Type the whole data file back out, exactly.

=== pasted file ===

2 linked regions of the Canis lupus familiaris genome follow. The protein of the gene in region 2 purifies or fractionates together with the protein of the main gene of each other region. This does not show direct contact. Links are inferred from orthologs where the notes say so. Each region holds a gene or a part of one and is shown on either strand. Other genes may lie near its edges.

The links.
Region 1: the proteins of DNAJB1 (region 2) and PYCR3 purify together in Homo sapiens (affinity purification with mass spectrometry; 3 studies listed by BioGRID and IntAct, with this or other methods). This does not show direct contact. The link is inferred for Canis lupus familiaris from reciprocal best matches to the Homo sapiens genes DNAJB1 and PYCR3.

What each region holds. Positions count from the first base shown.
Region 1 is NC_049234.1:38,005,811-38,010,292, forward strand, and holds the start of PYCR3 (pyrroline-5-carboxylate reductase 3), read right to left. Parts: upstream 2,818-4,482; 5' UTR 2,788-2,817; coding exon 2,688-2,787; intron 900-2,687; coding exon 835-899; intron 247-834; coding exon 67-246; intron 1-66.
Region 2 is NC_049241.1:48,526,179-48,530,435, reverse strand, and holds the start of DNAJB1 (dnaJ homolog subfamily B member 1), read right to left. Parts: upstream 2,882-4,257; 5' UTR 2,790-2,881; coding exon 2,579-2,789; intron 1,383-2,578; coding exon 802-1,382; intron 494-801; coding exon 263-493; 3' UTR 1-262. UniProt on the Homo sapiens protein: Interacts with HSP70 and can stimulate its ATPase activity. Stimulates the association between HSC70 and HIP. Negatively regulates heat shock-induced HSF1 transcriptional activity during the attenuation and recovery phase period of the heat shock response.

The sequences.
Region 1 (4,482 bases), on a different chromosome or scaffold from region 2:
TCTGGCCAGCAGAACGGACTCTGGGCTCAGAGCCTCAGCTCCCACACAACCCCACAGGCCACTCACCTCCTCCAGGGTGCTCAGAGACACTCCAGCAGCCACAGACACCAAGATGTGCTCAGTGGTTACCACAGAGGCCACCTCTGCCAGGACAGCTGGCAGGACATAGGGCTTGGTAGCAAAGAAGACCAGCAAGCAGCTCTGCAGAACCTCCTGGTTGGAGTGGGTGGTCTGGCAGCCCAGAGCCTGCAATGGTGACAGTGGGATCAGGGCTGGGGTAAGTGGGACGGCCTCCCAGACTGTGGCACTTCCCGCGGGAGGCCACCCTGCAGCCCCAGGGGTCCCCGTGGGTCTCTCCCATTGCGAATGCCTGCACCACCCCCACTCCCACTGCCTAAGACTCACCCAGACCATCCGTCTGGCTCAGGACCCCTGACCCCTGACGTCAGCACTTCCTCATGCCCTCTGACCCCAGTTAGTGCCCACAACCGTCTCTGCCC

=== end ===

2 linked regions of the Canis lupus familiaris genome follow. The protein of the gene in region 2 purifies or fractionates together with the protein of the main gene of each other region. This does not show direct contact. Links are inferred from orthologs where the notes say so. Each region holds a gene or a part of one and is shown on either strand. Other genes may lie near its edges.

The links.
Region 1: the proteins of DNAJB1 (region 2) and PYCR3 purify together in Homo sapiens (affinity purification with mass spectrometry; 3 studies listed by BioGRID and IntAct, with this or other methods). This does not show direct contact. The link is inferred for Canis lupus familiaris from reciprocal best matches to the Homo sapiens genes DNAJB1 and PYCR3.

What each region holds. Positions count from the first base shown.
Region 1 is NC_049234.1:38,005,811-38,010,292, forward strand, and holds the start of PYCR3 (pyrroline-5-carboxylate reductase 3), read right to left. Parts: upstream 2,818-4,482; 5' UTR 2,788-2,817; coding exon 2,688-2,787; intron 900-2,687; coding exon 835-899; intron 247-834; coding exon 67-246; intron 1-66.
Region 2 is NC_049241.1:48,526,179-48,530,435, reverse strand, and holds the start of DNAJB1 (dnaJ homolog subfamily B member 1), read right to left. Parts: upstream 2,882-4,257; 5' UTR 2,790-2,881; coding exon 2,579-2,789; intron 1,383-2,578; coding exon 802-1,382; intron 494-801; coding exon 263-493; 3' UTR 1-262. UniProt on the Homo sapiens protein: Interacts with HSP70 and can stimulate its ATPase activity. Stimulates the association between HSC70 and HIP. Negatively regulates heat shock-induced HSF1 transcriptional activity during the attenuation and recovery phase period of the heat shock response.

The sequences.
Region 1 (4,482 bases), on a different chromosome or scaffold from region 2:
TCTGGCCAGCAGAACGGACTCTGGGCTCAGAGCCTCAGCTCCCACACAACCCCACAGGCCACTCACCTCCTCCAGGGTGCTCAGAGACACTCCAGCAGCCACAGACACCAAGATGTGCTCAGTGGTTACCACAGAGGCCACCTCTGCCAGGACAGCTGGCAGGACATAGGGCTTGGTAGCAAAGAAGACCAGCAAGCAGCTCTGCAGAACCTCCTGGTTGGAGTGGGTGGTCTGGCAGCCCAGAGCCTGCAATGGTGACAGTGGGATCAGGGCTGGGGTAAGTGGGACGGCCTCCCAGACTGTGGCACTTCCCGCGGGAGGCCACCCTGCAGCCCCAGGGGTCCCCGTGGGTCTCTCCCATTGCGAATGCCTGCACCACCCCCACTCCCACTGCCTAAGACTCACCCAGACCATCCGTCTGGCTCAGGACCCCTGACCCCTGACGTCAGCACTTCCTCATGCCCTCTGACCCCAGTTAGTGCCCACAACCGTCTCTGCCC